Canada’s ban on the use of trans fats in food products is now officially in effect
The Heart and Stroke Foundation of Canada says eliminating these heart-clogging fats — used for years in many pastries, snacks and fried foods — will reduce the number of heart attacks
OTTAWA — Canada’s ban on the main source of artificial trans fats is now in effect.
The ban takes aim at partially hydrogenated oils, or PHOs, which are the main source of industrially produced trans fats in all food sold in the country.
Rules coming into force today make it illegal for manufacturers to use the additive in any food made or imported into Canada, as well as any meals prepared in restaurants.
Trans fats have been used for the last century to add taste and texture to food as a replacement for butter, but also increase the levels of “bad” cholesterol, which raises the risk of heart disease.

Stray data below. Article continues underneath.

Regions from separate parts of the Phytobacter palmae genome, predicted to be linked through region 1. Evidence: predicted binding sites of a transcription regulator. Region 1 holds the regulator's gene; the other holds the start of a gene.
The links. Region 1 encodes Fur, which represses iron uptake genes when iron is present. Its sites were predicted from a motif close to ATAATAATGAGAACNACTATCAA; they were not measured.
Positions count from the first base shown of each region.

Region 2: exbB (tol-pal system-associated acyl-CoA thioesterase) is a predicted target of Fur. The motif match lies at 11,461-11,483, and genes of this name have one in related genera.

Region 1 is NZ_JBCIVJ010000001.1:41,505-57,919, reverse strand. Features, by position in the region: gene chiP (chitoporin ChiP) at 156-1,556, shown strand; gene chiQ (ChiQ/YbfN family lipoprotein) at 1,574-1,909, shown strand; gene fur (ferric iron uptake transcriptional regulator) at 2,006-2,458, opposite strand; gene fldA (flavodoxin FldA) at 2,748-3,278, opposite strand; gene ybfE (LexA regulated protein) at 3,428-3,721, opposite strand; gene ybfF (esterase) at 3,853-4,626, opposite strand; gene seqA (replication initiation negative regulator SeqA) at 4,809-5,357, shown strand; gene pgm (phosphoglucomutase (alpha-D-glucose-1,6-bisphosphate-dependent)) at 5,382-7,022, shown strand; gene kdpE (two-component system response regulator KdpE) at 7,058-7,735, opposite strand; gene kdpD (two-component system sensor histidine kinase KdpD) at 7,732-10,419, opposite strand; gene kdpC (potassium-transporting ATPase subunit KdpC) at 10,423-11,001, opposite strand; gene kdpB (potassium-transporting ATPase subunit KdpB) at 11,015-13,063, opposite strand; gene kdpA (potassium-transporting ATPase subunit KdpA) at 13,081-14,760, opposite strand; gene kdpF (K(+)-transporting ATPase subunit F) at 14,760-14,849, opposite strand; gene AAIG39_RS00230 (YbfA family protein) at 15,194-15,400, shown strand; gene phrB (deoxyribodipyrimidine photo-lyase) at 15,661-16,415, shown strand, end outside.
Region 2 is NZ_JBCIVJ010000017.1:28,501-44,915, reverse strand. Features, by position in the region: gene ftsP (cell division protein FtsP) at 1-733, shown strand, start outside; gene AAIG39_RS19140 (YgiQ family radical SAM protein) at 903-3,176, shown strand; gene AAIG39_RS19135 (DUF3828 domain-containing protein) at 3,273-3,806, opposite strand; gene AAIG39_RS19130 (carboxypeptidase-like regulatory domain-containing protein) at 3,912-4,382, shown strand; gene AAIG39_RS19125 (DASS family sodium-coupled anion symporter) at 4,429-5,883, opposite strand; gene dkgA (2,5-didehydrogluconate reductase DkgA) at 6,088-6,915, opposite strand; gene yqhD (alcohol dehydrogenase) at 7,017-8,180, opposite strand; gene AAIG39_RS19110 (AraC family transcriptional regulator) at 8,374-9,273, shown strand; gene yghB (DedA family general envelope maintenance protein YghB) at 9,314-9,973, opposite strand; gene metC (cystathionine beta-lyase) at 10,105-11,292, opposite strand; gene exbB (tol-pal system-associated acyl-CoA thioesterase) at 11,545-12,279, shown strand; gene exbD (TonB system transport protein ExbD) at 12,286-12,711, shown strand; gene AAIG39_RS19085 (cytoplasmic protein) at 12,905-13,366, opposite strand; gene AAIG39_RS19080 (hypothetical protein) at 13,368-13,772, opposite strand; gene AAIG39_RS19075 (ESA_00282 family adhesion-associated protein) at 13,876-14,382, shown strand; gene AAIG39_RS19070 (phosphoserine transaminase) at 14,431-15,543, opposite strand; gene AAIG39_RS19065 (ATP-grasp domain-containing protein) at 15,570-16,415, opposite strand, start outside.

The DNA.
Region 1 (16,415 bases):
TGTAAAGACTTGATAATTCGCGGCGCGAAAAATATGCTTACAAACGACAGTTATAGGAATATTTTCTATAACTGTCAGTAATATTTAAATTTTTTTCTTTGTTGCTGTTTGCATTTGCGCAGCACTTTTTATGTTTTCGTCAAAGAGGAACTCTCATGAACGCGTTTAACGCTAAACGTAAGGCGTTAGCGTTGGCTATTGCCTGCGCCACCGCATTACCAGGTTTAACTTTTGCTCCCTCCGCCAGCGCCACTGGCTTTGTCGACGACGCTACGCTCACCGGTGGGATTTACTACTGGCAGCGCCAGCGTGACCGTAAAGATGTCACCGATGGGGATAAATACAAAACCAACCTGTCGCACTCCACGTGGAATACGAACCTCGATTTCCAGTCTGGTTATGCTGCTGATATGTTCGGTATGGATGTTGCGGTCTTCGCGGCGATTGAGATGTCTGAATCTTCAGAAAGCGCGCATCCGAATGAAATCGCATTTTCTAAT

Yves Savoie of the Heart and Stroke Foundation of Canada says eliminating these heart-clogging fats — used for years in many pastries, snacks and fried foods — will reduce the number of heart attacks nationwide.
The federal government first unveiled the ban last year, but gave the industry until now to adapt to the changes.
Any products containing trans fats can be sold for the next two years as long as they were manufactured before today, as part of a the Canadian Food Inspection Agency’s strategy to enforce the new regime.
Photo (Paul Chiasson/The Canadian Press):
Federal Health Minister Ginette Petitpas Taylor talks with reporters after addressing the Canadian Public Health Association’s annual Public Health conference in Montreal on Thursday, May 31, 2018.